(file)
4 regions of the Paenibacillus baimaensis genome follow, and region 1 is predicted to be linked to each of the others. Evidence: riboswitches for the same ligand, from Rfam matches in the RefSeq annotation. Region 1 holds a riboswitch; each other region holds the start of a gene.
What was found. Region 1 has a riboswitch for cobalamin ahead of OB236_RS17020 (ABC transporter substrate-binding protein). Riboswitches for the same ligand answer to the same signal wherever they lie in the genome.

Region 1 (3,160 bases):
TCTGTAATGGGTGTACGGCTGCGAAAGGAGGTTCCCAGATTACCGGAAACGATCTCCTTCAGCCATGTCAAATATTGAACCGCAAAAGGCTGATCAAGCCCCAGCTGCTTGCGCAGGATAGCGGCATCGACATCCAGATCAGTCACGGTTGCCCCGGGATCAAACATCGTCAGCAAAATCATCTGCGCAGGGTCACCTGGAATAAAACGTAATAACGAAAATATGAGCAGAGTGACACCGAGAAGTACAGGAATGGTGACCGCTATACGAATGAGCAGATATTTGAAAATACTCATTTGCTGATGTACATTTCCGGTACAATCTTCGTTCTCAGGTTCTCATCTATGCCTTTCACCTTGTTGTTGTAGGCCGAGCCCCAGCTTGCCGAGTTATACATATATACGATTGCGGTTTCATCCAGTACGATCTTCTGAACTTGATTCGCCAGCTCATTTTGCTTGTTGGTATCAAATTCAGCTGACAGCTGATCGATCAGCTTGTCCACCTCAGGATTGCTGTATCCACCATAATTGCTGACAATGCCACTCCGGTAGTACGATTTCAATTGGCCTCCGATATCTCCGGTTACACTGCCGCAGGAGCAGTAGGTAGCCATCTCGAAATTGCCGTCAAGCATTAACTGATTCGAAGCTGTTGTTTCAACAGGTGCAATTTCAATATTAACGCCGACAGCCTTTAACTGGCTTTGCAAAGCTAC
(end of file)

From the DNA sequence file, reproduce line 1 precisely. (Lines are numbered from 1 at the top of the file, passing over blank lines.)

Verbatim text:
4 regions of the Paenibacillus baimaensis genome follow, and region 1 is predicted to be linked to each of the others. Evidence: riboswitches for the same ligand, from Rfam matches in the RefSeq annotation. Region 1 holds a riboswitch; each other region holds the start of a gene.